It is important that we never forget America’s history, both the good and bad things that have happened. 79 years ago, “on February 19, 1942, shortly after the bombing of Pearl Harbor by Japanese forces, President Franklin D. Roosevelt signed Executive Order 9066 with the intention of preventing espionage on American shores” (history.com).
This order created military zones on the West Coast, which had large populations of people with Japanese descent, in California, Washington, and Oregon, to relocate Japanese Americans. According to history.com, this “affected the lives of about 117,000 people- the majority of whom were American citizens.”
The bombing of Pearl Harbor caused a lot of anti-Japanese sentiment and paranoia in America. In turn, American politicians, scared of another attack, created internment camps to house Japanese- Americans during the war. They did many despicable things to collect the people, such as “On December 7, 1941, just hours after the bombing of Pearl Harbor, the FBI rounded-up 1,291 Japanese community and religious leaders, arresting them without evidence and freezing their assets. […] Concurrently, the FBI searched the private homes of thousands of Japanese residents on the West Coast, seizing items considered contraband. […] In a panic, some politicians called for their mass incarceration. Japanese-owned fishing boats were impounded” (history.org).
The original mind behind this was John D. Hewitt, who created false claims about Japanese Americans sabotaging power lines, and had the idea to create military zones for them to prevent another attack. His plan also included Italian Americans and German Americans, who’s homeland countries were sided with Japan during WW2, but people didn’t think those of European descent should be rounded up like Japanese people.
UShistory.org said, “ Evacuation orders were posted in Japanese-American communities giving instructions on how to comply with the executive order. Many families sold their homes, their stores, and most of their assets. They could not be certain their homes and livelihoods would still be there upon their return. Because of the mad rush to sell, properties and inventories were often sold at a fraction of their true value.”
Until the camps were built, they were held in temporary places, even held like animals in horse stables and cow stalls.
⅔ of the people were even born in the U.S., never having been to Japan, and some even served for the US in WW1. However, the U.S. government didn’t care.
Eventually, ten relocation centers were created, with horrible living conditions, where housing was often made of “tarpaper barracks” and the areas they were created at consisted of arid soil, making conditions even worse for them.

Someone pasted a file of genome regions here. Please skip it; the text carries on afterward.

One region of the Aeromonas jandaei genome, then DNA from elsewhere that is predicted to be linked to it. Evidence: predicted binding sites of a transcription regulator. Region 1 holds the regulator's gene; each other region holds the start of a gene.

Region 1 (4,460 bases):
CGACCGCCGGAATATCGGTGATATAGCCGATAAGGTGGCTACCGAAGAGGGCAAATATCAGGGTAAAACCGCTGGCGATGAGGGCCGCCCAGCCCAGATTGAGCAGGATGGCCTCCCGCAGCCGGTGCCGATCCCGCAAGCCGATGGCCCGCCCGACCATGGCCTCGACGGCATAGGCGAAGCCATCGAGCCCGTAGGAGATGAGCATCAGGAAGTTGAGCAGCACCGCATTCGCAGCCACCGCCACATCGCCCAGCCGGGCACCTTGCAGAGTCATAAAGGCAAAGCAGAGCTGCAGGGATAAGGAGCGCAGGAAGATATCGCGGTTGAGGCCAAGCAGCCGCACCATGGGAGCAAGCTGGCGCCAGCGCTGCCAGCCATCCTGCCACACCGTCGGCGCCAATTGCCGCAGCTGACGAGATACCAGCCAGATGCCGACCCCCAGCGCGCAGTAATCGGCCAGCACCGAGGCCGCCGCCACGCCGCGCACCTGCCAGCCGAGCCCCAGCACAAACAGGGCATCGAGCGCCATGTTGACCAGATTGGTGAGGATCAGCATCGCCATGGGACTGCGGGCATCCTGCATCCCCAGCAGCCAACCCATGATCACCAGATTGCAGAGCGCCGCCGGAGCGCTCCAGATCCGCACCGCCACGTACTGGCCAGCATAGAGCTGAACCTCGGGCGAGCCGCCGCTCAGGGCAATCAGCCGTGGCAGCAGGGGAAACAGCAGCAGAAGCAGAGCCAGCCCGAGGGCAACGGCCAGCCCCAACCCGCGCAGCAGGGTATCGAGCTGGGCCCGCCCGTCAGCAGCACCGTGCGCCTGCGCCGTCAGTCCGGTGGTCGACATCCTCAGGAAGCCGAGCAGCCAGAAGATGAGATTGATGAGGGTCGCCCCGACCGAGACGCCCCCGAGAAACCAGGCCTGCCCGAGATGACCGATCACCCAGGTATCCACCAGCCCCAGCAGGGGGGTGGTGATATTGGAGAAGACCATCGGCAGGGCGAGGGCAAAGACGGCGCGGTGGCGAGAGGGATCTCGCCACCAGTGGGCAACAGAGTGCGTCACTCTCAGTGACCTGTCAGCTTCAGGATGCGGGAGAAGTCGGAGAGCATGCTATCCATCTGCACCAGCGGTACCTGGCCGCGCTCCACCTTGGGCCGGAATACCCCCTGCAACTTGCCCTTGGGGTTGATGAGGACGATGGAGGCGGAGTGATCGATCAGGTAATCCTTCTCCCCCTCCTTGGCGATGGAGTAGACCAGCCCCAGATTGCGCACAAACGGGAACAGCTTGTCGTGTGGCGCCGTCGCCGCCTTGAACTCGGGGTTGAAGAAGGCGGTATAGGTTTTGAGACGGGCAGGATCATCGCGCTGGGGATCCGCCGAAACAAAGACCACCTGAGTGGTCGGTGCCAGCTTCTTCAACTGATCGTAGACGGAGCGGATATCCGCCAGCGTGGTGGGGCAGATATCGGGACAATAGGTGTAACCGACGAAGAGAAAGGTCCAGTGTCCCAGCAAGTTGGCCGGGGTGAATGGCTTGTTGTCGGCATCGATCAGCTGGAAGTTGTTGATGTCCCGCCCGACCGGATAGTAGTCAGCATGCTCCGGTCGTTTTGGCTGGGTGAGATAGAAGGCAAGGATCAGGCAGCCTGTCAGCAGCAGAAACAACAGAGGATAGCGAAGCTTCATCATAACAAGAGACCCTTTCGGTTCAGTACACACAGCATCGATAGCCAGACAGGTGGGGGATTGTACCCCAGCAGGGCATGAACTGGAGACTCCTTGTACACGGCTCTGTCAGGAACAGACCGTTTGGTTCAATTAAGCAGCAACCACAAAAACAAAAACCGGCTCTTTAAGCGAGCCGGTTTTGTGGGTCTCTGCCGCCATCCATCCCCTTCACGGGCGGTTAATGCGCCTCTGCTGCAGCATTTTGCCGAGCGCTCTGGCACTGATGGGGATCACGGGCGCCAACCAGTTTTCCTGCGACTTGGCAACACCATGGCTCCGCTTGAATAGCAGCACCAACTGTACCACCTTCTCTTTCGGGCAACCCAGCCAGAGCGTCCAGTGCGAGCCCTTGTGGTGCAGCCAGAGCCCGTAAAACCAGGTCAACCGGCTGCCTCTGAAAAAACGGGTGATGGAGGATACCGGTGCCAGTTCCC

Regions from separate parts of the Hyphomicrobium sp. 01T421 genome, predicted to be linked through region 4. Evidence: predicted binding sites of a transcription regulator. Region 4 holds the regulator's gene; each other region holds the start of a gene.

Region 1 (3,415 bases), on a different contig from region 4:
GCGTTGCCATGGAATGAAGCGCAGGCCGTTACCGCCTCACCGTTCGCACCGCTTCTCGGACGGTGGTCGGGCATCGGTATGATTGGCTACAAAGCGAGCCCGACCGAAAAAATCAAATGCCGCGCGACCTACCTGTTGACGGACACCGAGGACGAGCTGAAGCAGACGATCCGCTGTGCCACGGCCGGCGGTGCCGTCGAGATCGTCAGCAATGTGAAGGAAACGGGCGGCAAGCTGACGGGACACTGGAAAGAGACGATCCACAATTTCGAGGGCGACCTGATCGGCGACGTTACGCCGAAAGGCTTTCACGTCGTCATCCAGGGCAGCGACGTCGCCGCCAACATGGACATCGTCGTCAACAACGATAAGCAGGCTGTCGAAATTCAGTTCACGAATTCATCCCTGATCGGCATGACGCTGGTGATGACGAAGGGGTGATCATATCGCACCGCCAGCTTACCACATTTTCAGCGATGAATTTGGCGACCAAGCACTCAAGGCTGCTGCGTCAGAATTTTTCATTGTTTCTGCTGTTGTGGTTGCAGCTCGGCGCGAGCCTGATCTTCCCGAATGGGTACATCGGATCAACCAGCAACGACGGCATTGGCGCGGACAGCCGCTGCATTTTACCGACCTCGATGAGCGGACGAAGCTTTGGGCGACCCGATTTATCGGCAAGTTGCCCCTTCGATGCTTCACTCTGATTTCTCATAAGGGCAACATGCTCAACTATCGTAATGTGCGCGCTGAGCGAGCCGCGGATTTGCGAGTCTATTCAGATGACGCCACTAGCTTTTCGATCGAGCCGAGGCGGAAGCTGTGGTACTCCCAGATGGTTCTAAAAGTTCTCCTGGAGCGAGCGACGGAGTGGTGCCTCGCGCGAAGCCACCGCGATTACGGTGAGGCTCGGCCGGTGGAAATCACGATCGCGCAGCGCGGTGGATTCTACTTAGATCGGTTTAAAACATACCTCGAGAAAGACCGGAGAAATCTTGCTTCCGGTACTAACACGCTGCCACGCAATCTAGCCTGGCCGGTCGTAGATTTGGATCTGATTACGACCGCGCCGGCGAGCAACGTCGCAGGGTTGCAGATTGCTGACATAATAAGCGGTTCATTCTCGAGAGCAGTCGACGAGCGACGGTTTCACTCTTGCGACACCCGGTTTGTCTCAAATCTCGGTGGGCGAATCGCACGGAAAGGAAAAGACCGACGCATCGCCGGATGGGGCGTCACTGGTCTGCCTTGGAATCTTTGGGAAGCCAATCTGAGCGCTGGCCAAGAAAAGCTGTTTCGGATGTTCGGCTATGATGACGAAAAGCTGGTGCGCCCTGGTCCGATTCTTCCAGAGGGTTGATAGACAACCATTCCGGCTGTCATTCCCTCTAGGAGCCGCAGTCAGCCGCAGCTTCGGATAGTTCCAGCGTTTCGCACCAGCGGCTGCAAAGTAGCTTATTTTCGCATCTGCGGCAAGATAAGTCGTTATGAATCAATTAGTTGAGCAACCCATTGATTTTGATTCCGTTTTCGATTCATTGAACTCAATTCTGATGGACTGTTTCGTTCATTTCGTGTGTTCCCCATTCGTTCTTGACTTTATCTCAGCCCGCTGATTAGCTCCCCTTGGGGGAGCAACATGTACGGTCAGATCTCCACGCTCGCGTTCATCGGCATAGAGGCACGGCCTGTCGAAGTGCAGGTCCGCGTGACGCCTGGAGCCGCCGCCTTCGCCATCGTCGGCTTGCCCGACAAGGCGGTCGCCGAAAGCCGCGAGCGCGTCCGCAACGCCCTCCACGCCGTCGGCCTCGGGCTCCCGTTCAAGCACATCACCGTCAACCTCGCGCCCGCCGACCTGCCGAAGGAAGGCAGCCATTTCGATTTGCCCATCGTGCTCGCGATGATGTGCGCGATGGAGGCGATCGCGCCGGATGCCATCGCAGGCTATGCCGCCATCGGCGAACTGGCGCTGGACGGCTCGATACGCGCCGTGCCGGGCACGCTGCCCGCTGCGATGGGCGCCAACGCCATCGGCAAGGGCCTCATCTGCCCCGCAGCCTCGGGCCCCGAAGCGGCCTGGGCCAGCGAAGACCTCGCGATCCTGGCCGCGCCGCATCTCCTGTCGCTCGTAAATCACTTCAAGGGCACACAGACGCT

“The camps were often too cold in the winter and too hot in the summer. The food was mass produced army-style grub. And the interns knew that if they tried to flee, armed sentries who stood watch around the clock, would shoot them” (ushistory.org).
Children went to school, and adults could get jobs for about $5 a day.
With hopes of trying to end these camps and the treatment of Japanese Americans, “In 1942, 23-year-old Fred Korematsu was arrested for refusing to relocate to a Japanese internment camp. His case made it all the way to the Supreme Court, where his attorneys argued in Korematsu v. United States that Executive Order 9066 violated the Fifth Amendment. He lost the case, but he went on to become a civil rights activist and was awarded the Presidential Medal of Freedom in 1998.” (history.com).
The camps didn’t end until 1945, after a different Supreme Court decision, Endo v. U.S., with the last camp closing in 1946. In regards to reparations for all the horrors America placed on Japanese Americans, “President Gerald Ford officially repealed Executive Order 9066 in 1976, and in 1988 Congress issued a formal apology and passed the Civil Liberties Act awarding $20,000 each to over 80,000 Japanese Americans as reparations for their treatment.”
Although these camps weren’t at the same level as Nazi concentration camps, it’s still important to remember the atrocities America commited against Japanese Americans during World War II, and the difference in treatment between those of Japanese descent compared to people of European descent. The racism and discrimination Japanese Americans faced during this time was heightened to new levels, and the U.S. government’s actions only made it worse. It is necessary that we take the time to recognize this dark and horrible period in American history.